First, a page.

“You don’t have to stretch the science or the economics in order to argue that climate change is a problem, and that climate action is necessary,” Wagner said by phone. 

“It shouldn’t strike anyone as surprising that climate change costs a lot of money.”

In the 2015 Nature paper, researchers examined 50 years of historical data from 166 countries and compared each country’s own economic performance during warm spells and cooler spells. 

A farmer ploughs his dusty field in Sheldon as a severe drought continues to affect California, May 25, 2015.

A farmer ploughs his dusty field in Sheldon as a severe drought continues to affect California, May 25, 2015. AFP/Getty Images

They determined that a nation’s overall economic productivity — labor supply, labor productivity and crop yields — peaked at an annual average temperature of about 55 degrees Fahrenheit (13 degrees Celsius). 

But productivity dropped “abruptly” beyond the range of 68 to 86 degrees Fahrenheit (20-30 degrees Celsius), according to the Stanford and Berkeley team.

For the U.S. in particular, they found gross domestic product could drop 5 percent by 2050 without climate action. By the end of the century, Even steeper declines — up to 36 percent of per capita GDP — could occur by 2100.

The NextGen report borrows these projections to help determine how crop-killing heat waves, more destructive weather events, sea level rise and other climate change-related consequences could affect the future income potential of U.S. millennials.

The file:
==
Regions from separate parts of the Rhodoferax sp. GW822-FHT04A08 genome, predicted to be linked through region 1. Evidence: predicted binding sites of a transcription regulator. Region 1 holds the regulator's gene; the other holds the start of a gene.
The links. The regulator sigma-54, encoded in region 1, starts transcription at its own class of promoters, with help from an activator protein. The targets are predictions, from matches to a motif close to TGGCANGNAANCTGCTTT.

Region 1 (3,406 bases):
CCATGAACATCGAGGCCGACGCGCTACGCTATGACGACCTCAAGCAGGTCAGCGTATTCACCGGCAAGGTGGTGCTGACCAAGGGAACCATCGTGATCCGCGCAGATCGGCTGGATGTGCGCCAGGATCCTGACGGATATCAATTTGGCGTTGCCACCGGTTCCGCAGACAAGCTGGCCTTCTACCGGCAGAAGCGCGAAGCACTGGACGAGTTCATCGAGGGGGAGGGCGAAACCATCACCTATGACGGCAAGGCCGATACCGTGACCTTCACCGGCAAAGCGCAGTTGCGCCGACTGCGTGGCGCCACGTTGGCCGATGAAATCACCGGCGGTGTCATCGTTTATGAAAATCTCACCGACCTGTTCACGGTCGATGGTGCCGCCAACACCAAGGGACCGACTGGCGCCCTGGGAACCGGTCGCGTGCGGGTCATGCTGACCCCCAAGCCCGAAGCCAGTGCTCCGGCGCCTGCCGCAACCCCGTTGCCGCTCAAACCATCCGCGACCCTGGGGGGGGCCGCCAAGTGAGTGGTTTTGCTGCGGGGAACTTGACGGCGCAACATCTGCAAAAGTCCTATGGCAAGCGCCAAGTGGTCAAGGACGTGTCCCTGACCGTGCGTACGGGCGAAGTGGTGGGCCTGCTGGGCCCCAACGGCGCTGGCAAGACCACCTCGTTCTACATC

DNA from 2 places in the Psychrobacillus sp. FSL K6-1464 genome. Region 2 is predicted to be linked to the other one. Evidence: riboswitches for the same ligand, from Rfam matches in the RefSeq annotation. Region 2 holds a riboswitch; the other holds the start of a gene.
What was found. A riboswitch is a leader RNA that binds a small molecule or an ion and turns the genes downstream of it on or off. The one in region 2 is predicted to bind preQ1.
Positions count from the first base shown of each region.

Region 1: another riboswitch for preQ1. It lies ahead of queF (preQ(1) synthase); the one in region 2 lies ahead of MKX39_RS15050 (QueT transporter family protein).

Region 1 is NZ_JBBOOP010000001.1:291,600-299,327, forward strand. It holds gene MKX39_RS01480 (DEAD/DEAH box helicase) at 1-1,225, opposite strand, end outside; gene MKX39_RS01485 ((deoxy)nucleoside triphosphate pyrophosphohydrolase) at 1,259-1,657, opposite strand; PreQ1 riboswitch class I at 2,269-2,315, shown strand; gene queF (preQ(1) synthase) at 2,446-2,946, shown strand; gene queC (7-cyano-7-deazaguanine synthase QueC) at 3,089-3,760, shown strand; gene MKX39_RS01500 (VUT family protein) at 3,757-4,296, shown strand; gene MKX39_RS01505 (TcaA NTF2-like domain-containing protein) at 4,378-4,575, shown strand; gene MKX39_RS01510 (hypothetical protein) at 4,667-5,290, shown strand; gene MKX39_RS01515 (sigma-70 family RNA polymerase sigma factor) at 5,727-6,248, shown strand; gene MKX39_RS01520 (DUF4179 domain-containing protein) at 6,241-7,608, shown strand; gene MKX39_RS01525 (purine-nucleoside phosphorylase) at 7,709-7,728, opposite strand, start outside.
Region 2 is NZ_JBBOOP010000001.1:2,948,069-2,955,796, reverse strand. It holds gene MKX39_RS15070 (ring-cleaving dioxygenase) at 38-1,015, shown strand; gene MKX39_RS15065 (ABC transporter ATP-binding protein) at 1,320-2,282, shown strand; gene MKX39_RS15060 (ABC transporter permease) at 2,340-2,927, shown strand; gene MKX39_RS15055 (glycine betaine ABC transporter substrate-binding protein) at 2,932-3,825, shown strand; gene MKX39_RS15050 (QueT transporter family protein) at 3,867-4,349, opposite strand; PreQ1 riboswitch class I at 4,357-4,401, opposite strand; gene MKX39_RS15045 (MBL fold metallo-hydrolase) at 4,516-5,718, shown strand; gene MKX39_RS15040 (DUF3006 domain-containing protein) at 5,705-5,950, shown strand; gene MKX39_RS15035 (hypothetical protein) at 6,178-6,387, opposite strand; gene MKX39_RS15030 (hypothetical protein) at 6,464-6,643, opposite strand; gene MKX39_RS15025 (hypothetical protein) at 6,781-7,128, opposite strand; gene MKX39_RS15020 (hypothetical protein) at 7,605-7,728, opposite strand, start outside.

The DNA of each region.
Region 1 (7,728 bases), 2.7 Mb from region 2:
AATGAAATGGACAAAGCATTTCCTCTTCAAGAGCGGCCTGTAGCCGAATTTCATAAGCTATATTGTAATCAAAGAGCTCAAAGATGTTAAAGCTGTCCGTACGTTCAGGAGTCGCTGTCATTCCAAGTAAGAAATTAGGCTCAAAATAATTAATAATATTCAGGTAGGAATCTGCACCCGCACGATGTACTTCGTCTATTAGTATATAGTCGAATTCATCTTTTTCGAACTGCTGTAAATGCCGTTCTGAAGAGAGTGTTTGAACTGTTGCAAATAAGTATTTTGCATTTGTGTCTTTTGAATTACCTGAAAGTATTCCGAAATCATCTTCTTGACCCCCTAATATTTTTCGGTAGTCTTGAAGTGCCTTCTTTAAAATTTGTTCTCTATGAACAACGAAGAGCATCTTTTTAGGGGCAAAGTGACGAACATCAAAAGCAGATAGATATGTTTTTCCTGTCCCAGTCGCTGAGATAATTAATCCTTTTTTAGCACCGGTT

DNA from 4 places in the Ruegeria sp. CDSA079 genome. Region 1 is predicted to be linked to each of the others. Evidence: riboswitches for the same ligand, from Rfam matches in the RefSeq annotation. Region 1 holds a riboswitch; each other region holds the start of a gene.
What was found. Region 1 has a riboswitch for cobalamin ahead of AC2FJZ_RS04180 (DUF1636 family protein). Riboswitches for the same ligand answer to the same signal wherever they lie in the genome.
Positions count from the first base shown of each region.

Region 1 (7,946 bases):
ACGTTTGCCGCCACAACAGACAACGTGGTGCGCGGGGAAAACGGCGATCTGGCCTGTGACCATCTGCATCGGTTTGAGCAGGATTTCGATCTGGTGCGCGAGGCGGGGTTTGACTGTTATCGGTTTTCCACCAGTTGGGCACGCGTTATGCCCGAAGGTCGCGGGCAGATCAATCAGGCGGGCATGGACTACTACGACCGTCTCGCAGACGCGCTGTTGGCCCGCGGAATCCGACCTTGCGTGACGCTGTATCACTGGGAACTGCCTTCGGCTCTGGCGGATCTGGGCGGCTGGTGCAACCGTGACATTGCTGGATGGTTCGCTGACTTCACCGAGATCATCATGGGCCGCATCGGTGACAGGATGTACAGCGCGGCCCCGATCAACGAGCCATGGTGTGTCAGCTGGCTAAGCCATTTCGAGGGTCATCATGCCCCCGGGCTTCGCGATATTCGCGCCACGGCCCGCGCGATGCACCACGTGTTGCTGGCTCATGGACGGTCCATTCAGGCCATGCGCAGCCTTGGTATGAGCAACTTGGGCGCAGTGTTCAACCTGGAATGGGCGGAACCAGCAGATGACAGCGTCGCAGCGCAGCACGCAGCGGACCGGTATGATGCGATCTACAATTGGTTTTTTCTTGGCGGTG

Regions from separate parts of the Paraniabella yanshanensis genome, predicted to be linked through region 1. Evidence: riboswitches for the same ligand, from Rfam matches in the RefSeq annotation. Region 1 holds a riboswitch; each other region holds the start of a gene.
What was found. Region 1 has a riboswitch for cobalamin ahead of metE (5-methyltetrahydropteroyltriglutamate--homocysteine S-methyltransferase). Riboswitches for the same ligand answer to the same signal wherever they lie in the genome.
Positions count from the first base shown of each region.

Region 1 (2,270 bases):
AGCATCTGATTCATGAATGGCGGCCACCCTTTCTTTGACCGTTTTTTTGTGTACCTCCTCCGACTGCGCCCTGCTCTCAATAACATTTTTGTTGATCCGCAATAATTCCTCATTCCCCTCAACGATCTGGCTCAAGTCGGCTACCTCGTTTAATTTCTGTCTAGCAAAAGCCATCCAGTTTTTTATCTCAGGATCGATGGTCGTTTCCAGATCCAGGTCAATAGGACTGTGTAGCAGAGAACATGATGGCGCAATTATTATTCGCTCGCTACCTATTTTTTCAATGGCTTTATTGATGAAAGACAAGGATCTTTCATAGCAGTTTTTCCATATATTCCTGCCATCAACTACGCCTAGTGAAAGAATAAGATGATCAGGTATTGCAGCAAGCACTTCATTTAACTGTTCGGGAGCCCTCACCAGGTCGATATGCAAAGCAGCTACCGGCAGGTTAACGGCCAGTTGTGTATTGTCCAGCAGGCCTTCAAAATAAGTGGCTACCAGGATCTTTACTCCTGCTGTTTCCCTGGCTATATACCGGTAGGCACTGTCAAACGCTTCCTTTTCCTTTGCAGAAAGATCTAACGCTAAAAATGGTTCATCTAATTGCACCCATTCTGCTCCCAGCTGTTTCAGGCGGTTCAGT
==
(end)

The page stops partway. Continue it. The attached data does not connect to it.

A girl holds a USA sign during the final day of the 2016 Democratic National Convention in Philadelphia, July 28, 2016.

A girl holds a USA sign during the final day of the 2016 Democratic National Convention in Philadelphia, July 28, 2016.  ROBYN BECK/AFP/Getty Images

“This is the first time that losses have been applied at the individual level and to generations that will bear the brunt of our actions or inactions,” Heather McGee, a self-identified millennial and president of Demos, a left-leaning research and advocacy group, said on the Monday press call.

“The millennial generation and our children are the ones who will face both the crisis and potentially the opportunity to be part of transforming our economy and our society,” she added.